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Etching and drypoint, 130 x 200 mm. Mannocci 18, state III A (of B, of VI).
Very rare impression of the state III A, with the number 4 added in the left margin, but before the accident in the upper right corner producing a few short curved scratches in the top right corner of the state III B, and before the later rework, including the horizontal strokes on the small bird to the immediate right of the central trees. Impressions of the state III A are lifetime impressions.
Lino Mannocci adds that in the earliest impressions of state III A the head of the cow on the far left is still quite dark, as is visible on the impression in the National Gallery of Art, Washington, which Mannocci makes reference to. On our impression the head is still quite dark too.
Superb impression printed on laid paper. A very tiny fold in the upper right corner of the sheet and a few tiny foxmarks. In excellent condition. Small margins (sheet: 140 x 210 mm).
Provenance: former Arkady Nicolayevitch Alferoff collection (1811-1872) with his stamp on the back (Lugt 1727). The print is described under number 251 in Catalogue de la collection magnifique et d’un choix exquis d’estampes, d’eaux-fortes et de bois, sale of 10-13 May 1869: “251. The Cowherd. (R. Dum. 8) Superb impression from the second state, before the bird, near the middle of the image, was covered in lines; with margins. Very rare. (Coll. Simon)” (our translation); the collection mentioned in this catalogue entry is that of Auguste Simon, born in 1776; formerly in the Marcel Lecomte (1916-1996) collection, his stamp on the back (Lugt 5684).
“With unfailing regularity, students of Claude’s etched work have found in this print the highest manifestation of Claude’s genius as an etcher.” To this judgment, Lino Mannocci adds several quotations, one of which, by Francis Seymour Haden, seems particularly apt: not only because Seymour Haden himself tirelessly made etchings of landscapes, but also because he collected old master prints. This quote comes fom the introductory text that prefaces the catalogue of his collection: About etching: Notes by Mr. Seymour Haden on a collection of etchings by the great masters lent by him to the Fine Art Society’s Galleries to illustrate the subject of etching. Seymour Haden writes: “The greatest of all Claude’s etchings seems to me to be the ‘Bouvier’. In quality it is surprising, and in touch, magical – one never tires of wondering at it. Though highly finished it has the true ring of an etching, and in its texture it is what the printers of steel engravings would call ‘a rotten plate’. It need scarcely be said that this rottenness is its chief recommendation.” (About etching, 1878-79, p. 32-33). Seymour Haden is referring here to the very peculiar treatment that Claude Gellée gave to the copperplate, and in particular his unconventional use of tools and acid to bite into the copper, making it rougher in places and creating textures that would horrify those who love the clean strokes and neat surfaces of steel. Claude Gellée is thought to have used pumice stone to scratch the copper, or some form of roulette instrument. He might also have used, in between two stages of the work, a specific ground that only protected the finest strokes: this would have enhanced the effects of the acid on larger strokes, and would have greatly accentuated the contrast between the full light, and the shadow in which the cowherd is resting. However, finer strokes are soon erased by the printing process, and as a result only the first impressions, very rare, like this one, show this contrast faithfully.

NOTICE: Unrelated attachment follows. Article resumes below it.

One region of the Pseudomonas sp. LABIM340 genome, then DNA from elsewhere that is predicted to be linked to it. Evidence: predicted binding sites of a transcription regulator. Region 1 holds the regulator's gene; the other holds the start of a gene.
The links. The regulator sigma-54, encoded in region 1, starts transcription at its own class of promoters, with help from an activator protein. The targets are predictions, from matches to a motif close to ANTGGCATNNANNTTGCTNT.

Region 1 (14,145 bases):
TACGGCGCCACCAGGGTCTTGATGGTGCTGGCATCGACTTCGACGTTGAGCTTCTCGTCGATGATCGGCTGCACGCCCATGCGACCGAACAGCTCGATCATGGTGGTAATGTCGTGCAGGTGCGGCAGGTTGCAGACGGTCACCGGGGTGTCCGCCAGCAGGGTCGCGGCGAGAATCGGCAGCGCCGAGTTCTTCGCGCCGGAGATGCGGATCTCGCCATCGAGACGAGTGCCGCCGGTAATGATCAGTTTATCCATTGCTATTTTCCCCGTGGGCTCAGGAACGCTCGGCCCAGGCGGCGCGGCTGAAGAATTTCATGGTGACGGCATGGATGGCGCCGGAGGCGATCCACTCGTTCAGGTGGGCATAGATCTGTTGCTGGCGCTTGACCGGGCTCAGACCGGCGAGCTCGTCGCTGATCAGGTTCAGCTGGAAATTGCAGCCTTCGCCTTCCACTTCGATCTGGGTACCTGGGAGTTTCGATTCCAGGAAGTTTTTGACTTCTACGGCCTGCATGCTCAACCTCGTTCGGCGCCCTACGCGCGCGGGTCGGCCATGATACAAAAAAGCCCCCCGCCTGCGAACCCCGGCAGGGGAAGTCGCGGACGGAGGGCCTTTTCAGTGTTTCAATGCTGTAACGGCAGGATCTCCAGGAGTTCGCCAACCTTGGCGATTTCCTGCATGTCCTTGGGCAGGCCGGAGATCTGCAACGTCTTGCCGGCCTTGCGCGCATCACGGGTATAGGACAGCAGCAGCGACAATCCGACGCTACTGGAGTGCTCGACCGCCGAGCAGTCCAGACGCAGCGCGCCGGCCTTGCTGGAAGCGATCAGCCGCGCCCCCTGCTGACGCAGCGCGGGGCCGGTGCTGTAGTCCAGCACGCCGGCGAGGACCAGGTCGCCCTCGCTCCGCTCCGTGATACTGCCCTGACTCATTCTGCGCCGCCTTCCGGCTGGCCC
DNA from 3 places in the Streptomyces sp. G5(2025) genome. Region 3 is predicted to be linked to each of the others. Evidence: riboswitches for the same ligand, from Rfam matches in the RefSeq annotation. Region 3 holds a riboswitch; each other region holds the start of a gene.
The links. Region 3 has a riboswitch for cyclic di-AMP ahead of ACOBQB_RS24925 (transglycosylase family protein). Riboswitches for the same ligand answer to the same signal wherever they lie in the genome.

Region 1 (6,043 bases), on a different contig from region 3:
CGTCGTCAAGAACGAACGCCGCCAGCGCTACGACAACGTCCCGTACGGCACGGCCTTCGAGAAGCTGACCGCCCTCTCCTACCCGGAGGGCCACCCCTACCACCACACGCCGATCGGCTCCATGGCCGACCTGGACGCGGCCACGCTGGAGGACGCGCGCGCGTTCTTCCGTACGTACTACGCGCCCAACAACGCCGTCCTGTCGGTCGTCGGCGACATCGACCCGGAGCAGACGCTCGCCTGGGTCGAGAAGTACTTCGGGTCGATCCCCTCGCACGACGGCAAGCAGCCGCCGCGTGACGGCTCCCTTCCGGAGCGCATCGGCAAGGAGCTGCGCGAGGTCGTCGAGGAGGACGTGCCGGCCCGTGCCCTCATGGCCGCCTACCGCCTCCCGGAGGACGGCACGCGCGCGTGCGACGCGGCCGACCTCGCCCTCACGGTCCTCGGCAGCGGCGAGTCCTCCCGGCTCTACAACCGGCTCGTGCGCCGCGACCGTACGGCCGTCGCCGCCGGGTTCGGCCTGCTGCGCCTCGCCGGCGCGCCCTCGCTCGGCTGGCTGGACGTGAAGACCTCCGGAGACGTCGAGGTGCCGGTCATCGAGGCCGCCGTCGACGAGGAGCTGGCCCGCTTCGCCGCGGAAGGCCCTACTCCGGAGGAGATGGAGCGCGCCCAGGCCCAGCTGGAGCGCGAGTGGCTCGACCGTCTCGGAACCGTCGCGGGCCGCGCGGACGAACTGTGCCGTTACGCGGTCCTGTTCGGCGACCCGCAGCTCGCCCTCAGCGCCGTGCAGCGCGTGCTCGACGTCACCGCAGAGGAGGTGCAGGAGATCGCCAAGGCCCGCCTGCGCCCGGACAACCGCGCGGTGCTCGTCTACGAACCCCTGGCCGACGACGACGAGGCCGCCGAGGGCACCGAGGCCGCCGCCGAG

References: Lino Mannocci : The Etchings of Claude Lorrain, 1988.